Thursday, September 11, 2008

Writing What Your Readers Know

We've all heard the axiom to write what you know. How about writing what your readers know.

Not too long ago, I took my laptop with me on a trip to Grapevine, Texas, for a convention. In-between meetings, I worked on an author's book. She had asked me to do a copy-edit before her agent sent it out to publishers.

The setting of the book was central Texas. One of the things I especially liked about the manuscript was that I knew the places. I had been to most of the places the author talked about. When the main character went to a coffee shop or restaurant or store, I knew exactly where she was. I could see the places in my head. I even learned some stuff about places that I didn't know.

Personally, when I write, I like to set the book in a town or place that I invent. I enjoy creating the streets, the shops, the atmosphere. I like to draw it out, put in the neighborhoods. I want to create a town so realistic that readers would think it real.

But, I have to admit, it was fun to read about the real "real" places this author let her character visit. People outside of central Texas may not recognize most of the buildings or towns in her book, but those in this area sure would. And it made me want to re-visit places and check out places I hadn't been to before.

She made each place come "alive" without spending pages describing them. She was selective in her descriptions.

To do that, you either have to be intimately acquainted with the settings -- or you have to know enough interesting and pertinent details about a place that you can convince the reader that you're knowledgeable.

The place you describe doesn't have to be accurate down to the smallest detail, but close enough that I know where I am, I feel like the author knows what she/he is talking about, and if something is there that I don't recognize, I don't close the book. I, instead, think, hmm, I don't remember that back room; I'll look for it next time I'm there.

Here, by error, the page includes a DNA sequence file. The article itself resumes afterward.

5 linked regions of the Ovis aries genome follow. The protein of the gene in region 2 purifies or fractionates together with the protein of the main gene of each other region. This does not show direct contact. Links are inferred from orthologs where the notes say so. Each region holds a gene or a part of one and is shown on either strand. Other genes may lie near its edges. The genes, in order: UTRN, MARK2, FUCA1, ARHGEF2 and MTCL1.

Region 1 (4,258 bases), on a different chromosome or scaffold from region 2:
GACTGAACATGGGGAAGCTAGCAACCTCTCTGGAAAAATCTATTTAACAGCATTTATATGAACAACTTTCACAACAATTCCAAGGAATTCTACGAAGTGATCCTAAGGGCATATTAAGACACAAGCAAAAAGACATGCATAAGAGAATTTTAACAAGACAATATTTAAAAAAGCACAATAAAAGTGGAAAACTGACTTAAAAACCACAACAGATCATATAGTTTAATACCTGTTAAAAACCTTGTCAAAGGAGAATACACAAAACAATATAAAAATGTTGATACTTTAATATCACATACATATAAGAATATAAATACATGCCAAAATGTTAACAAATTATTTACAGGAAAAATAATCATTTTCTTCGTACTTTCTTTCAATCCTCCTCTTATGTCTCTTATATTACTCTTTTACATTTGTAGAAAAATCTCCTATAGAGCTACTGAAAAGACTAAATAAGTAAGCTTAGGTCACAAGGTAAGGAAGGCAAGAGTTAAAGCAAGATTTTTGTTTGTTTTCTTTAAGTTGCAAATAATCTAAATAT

1. When I wrote MFH, I set it in a fictionalized version of La Jolla so I could mess with geography if need be, but still kept some things 'real' enough to please people who knew where the book was supposed to be set. It was a lot of fun and very convenient to handle it that way...

  2. That sounds like a very good compromising way to handle it. I like that!

  3. One of my novels is set in an imaginary town based on a city I lived in. My memories help with visceral touches, like sensory input in the descriptions.

  4. I like to set my stories in fictional small towns that are patterned after real small towns. Some folks in North Central Texas who read One Small Victory may recognize Little Elm thinly disguised as Little Oak in the story. But I use real places in bordering towns. I really like to scout locations for scenes, maybe it is my work in film that prompts me, but it is easier for me to write a scene around a real place. Especially the pivotal scenes. And there really was a place along hgwy 380 that advertised "guns pizza and donuts" on the same sign.

  5. Guns, Pizza and Donuts made me laugh Maryann. That is sooo Texas.

    I think most authors who create a setting base it on a real place. Or even if they don't, it grows from the bits and pieces of real places the author knows. Susan Wittig Albert's setting for her China Bayles setting is a thinly disguised San Marcos.

    And knowing that particular setting in real life does give you the memories (or current experiences) to make it vivid with real places and smells, etc.

  6. I like both - settings completely made as well as surroundings I'm at least peripherally aware of. I agree, though, if someone writes a book set in say, Detroit, they'd better get their facts straight or the locals will be put off by obvious fabrication.

  7. I do a mixture. If I set a book in an actual city, sometimes I make up streets. That way my make-believe world doesn't clash with the real one.

    In Two Wrongs, though, one of the settings was Marshall Field's before it was Macy's, on State Street in downtown Chicago.

    I went to the Walnut Room, checked out the tree, got info from the Publicity Relations person, and got permission to use the store in the book.

    Morgan Mandel

  8. Now that must have been sort of fun, Morgan -- casing Marshall Fields (or what used to be MF).

    I always think if you're using a real town and list an address on a real street, the address should be fictional.

    I admit if I see a real place in a real town, like a restaurant or a blues club, it makes me want to go visit the place.


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